The gemara says that according to Ulah it is forbidden to knock on a door on Shabbos because it is a violation of making noise. Rabba argued and held that it is permitted because only when it is done for the purpose of song is it forbidden. Even according to Rabba, it is not only actual music which is a problem because the gemara indicates that even the sound of water drops at a consistent rhythm that would tend to put someone to sleep is forbidden according to everyone. Therefore, Rashi explains that anytime the sound is soft and consistent - כעין שיר בנעימה ובנחת, it is assur.
Tosafos quotes a machlokes between Rabbeinu Chananel and the Ri"f whether we pasken like Ulah that any sound is forbidden, or like Rabba that only with a rhythm and beat would it be assur. Shulchan Aruch (338:1) paskens like the more lenient opinion and therefore permits one to knock on a door for the purpose of gaining entry since it is not at all similar to a song. However, the definition of shir is open to include even very minor forms of song. The Shulchan Aruch (339:3) writes that it is forbidden to clap or bang or rattle a nut to quiet down a child because of a gezeria שמא יתקן כלי שיר. Even the consistent sound of a rattle would be included in shir. It seems that the type of sound that we don't consider to be a shir is when it's done for the purpose of getting attention, rather than for the enjoyment of the sound.
The Biur Halacha (338: d.h. aval) cites the Gr"a who holds based on the Yerushalmi like Rabbeinu Chananel who follows the opinion of Ulah and forbids any form of noise making. The Biur Halacha points out that even according to the Gr"a who would forbid one to knock on a door on shabbos, would permit it if it were done כלאחר יד. The Shulchan Aruch (339:3) writes that even when clapping for music would be permitted if done כלאחר יד, therefore even if we are going to be machmir with making any noise, it would at least be permitted if it were done כלאחר יד even though it is being done for the purpose of making noise. However, the Biur Halacha himself (339) questions this heter of כלאחר יד and limits it to specifically clapping, but would not allow other forms of rhythms even if done כלאחר יד. Therefore, it isn't so clear why he assumes that the Gr"a would permit knocking on a door when done כלאחר יד since the entire heter may only apply to clapping. Apparently, any form of noise that one produces through clapping or banging is included in the heter of כלאחר יד. Based on this, one who bangs on a table to create a beat, if done כלאחר יד would be permitted (according to the shulchan aruch, but obviously not according to the Gr"a).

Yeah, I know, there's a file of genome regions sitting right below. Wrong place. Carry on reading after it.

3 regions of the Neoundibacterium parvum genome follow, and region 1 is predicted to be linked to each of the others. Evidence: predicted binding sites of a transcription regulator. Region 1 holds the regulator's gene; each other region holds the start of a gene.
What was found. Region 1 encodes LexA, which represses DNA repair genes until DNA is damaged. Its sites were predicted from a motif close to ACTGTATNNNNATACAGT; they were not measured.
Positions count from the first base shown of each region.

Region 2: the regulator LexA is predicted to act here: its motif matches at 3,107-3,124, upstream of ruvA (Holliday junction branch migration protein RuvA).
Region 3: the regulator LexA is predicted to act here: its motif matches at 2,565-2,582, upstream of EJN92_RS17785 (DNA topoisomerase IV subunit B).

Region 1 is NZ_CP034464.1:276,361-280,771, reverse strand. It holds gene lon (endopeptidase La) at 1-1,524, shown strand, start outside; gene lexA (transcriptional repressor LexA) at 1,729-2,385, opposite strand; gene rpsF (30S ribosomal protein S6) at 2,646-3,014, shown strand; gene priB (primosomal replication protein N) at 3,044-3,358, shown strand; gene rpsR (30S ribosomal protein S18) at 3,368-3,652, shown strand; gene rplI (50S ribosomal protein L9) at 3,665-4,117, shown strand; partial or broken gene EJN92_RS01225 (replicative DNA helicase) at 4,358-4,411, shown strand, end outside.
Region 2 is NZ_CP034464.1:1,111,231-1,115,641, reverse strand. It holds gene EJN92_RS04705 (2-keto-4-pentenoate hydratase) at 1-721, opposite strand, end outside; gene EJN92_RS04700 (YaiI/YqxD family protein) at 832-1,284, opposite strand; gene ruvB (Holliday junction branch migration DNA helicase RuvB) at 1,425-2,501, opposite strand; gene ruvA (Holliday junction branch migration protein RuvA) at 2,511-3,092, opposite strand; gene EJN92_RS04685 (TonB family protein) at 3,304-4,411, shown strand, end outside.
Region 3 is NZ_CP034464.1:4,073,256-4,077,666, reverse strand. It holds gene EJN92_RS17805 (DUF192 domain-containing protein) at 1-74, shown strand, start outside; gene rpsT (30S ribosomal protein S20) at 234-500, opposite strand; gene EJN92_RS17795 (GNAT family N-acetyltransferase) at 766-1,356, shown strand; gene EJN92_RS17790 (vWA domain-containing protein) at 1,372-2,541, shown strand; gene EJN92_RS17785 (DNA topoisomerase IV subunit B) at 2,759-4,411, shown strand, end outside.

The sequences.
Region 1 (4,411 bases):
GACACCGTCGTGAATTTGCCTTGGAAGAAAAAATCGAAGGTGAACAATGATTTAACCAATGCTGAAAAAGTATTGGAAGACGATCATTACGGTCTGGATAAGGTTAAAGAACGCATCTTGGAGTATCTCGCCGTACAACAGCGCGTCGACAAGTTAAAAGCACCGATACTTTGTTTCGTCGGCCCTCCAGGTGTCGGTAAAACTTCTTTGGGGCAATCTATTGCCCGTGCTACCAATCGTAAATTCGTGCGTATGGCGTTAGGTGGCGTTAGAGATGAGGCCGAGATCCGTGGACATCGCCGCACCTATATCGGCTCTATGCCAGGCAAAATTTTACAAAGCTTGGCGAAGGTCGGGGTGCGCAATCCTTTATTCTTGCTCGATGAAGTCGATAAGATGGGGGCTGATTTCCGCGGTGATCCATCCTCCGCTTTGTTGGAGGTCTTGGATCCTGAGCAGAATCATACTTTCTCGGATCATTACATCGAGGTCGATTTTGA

The Rama introduces a new chumrah. Although when not done for music or a rhythm he agrees with the Shulchan Aruch that it's permitted, if it is being done through a kli that is designed to make noise, even not a rhythmic noise, it is forbidden. Based on this the Rama holds that it is forbidden to use a door knocker on shabbos. The Mishna Berura quotes from the Beis Yosef that the rationale is that when noise is made with a kli that is designated for that purpose we're concerned that maybe he will intend to make music. The Biur Halacha points out that the Rambam in the pirush hamishnah permits the use of door knockers, not like the Rama. The Rambam writes:
והקול הנשמע לגלגל בעת השאיבה אין אוסרים אותו, וכמו כן אין אוסרין להקיש בשלשלת הפתחים והדומה להם, אבל מה שהוא אסור מן הקולות אינו אלא מה שהוא כקול של שיר, כלומר שיהיה לו נעימות על הסדר, והוא אמרם לא אמרו אלא בקול של שיר בלבד
However, it is not clear to me that the Rambam is permitting door knockers that are made specifically for the purpose of noise. Perhaps he is only permitting the rattling of a chain that was fixed to the door for the purpose of locking the door. How does the Biur Halacha know that the Rambam means to even permit a kli that is designated for the purpose of making noise?